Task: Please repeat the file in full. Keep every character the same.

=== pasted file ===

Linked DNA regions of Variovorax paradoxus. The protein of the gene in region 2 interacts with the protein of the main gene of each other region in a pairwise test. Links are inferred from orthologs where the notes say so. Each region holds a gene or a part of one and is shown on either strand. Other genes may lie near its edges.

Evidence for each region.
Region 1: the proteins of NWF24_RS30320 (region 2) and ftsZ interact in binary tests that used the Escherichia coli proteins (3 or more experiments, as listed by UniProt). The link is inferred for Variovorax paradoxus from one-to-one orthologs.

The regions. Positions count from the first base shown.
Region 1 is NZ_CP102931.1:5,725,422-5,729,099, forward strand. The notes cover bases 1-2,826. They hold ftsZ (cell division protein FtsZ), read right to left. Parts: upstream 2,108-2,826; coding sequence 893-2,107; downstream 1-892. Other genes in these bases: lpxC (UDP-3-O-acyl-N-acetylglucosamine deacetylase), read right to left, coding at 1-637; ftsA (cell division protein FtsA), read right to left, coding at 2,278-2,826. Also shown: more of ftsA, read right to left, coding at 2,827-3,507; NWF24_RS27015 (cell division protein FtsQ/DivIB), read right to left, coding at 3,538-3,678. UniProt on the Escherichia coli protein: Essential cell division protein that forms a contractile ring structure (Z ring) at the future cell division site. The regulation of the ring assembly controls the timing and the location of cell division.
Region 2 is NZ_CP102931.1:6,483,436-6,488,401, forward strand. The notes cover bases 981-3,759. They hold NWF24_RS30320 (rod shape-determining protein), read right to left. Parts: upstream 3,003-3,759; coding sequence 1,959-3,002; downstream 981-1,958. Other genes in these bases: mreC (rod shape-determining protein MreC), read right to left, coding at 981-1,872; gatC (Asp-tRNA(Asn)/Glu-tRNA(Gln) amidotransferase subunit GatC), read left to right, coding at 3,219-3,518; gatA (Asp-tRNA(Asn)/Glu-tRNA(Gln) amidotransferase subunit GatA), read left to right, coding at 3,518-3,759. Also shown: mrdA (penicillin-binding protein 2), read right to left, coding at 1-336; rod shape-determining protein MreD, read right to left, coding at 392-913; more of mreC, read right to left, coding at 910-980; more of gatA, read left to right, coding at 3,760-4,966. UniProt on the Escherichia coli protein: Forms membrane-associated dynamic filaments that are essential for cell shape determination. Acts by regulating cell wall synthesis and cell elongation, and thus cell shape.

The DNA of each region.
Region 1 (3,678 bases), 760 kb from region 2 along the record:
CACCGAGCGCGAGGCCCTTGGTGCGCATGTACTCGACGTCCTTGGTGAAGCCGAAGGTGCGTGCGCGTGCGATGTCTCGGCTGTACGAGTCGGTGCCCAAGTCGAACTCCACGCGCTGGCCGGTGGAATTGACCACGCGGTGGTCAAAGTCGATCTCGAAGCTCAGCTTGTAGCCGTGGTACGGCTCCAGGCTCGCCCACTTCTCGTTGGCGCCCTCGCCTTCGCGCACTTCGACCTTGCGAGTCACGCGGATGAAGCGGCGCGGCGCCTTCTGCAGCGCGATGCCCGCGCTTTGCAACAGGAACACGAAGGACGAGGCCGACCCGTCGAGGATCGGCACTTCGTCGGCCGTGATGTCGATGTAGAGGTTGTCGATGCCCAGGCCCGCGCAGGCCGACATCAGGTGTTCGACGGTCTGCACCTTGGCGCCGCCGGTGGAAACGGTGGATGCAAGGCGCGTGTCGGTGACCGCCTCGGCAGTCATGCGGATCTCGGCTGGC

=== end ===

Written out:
Linked DNA regions of Variovorax paradoxus. The protein of the gene in region 2 interacts with the protein of the main gene of each other region in a pairwise test. Links are inferred from orthologs where the notes say so. Each region holds a gene or a part of one and is shown on either strand. Other genes may lie near its edges.

Evidence for each region.
Region 1: the proteins of NWF24_RS30320 (region 2) and ftsZ interact in binary tests that used the Escherichia coli proteins (3 or more experiments, as listed by UniProt). The link is inferred for Variovorax paradoxus from one-to-one orthologs.

The regions. Positions count from the first base shown.
Region 1 is NZ_CP102931.1:5,725,422-5,729,099, forward strand. The notes cover bases 1-2,826. They hold ftsZ (cell division protein FtsZ), read right to left. Parts: upstream 2,108-2,826; coding sequence 893-2,107; downstream 1-892. Other genes in these bases: lpxC (UDP-3-O-acyl-N-acetylglucosamine deacetylase), read right to left, coding at 1-637; ftsA (cell division protein FtsA), read right to left, coding at 2,278-2,826. Also shown: more of ftsA, read right to left, coding at 2,827-3,507; NWF24_RS27015 (cell division protein FtsQ/DivIB), read right to left, coding at 3,538-3,678. UniProt on the Escherichia coli protein: Essential cell division protein that forms a contractile ring structure (Z ring) at the future cell division site. The regulation of the ring assembly controls the timing and the location of cell division.
Region 2 is NZ_CP102931.1:6,483,436-6,488,401, forward strand. The notes cover bases 981-3,759. They hold NWF24_RS30320 (rod shape-determining protein), read right to left. Parts: upstream 3,003-3,759; coding sequence 1,959-3,002; downstream 981-1,958. Other genes in these bases: mreC (rod shape-determining protein MreC), read right to left, coding at 981-1,872; gatC (Asp-tRNA(Asn)/Glu-tRNA(Gln) amidotransferase subunit GatC), read left to right, coding at 3,219-3,518; gatA (Asp-tRNA(Asn)/Glu-tRNA(Gln) amidotransferase subunit GatA), read left to right, coding at 3,518-3,759. Also shown: mrdA (penicillin-binding protein 2), read right to left, coding at 1-336; rod shape-determining protein MreD, read right to left, coding at 392-913; more of mreC, read right to left, coding at 910-980; more of gatA, read left to right, coding at 3,760-4,966. UniProt on the Escherichia coli protein: Forms membrane-associated dynamic filaments that are essential for cell shape determination. Acts by regulating cell wall synthesis and cell elongation, and thus cell shape.

The DNA of each region.
Region 1 (3,678 bases), 760 kb from region 2 along the record:
CACCGAGCGCGAGGCCCTTGGTGCGCATGTACTCGACGTCCTTGGTGAAGCCGAAGGTGCGTGCGCGTGCGATGTCTCGGCTGTACGAGTCGGTGCCCAAGTCGAACTCCACGCGCTGGCCGGTGGAATTGACCACGCGGTGGTCAAAGTCGATCTCGAAGCTCAGCTTGTAGCCGTGGTACGGCTCCAGGCTCGCCCACTTCTCGTTGGCGCCCTCGCCTTCGCGCACTTCGACCTTGCGAGTCACGCGGATGAAGCGGCGCGGCGCCTTCTGCAGCGCGATGCCCGCGCTTTGCAACAGGAACACGAAGGACGAGGCCGACCCGTCGAGGATCGGCACTTCGTCGGCCGTGATGTCGATGTAGAGGTTGTCGATGCCCAGGCCCGCGCAGGCCGACATCAGGTGTTCGACGGTCTGCACCTTGGCGCCGCCGGTGGAAACGGTGGATGCAAGGCGCGTGTCGGTGACCGCCTCGGCAGTCATGCGGATCTCGGCTGGC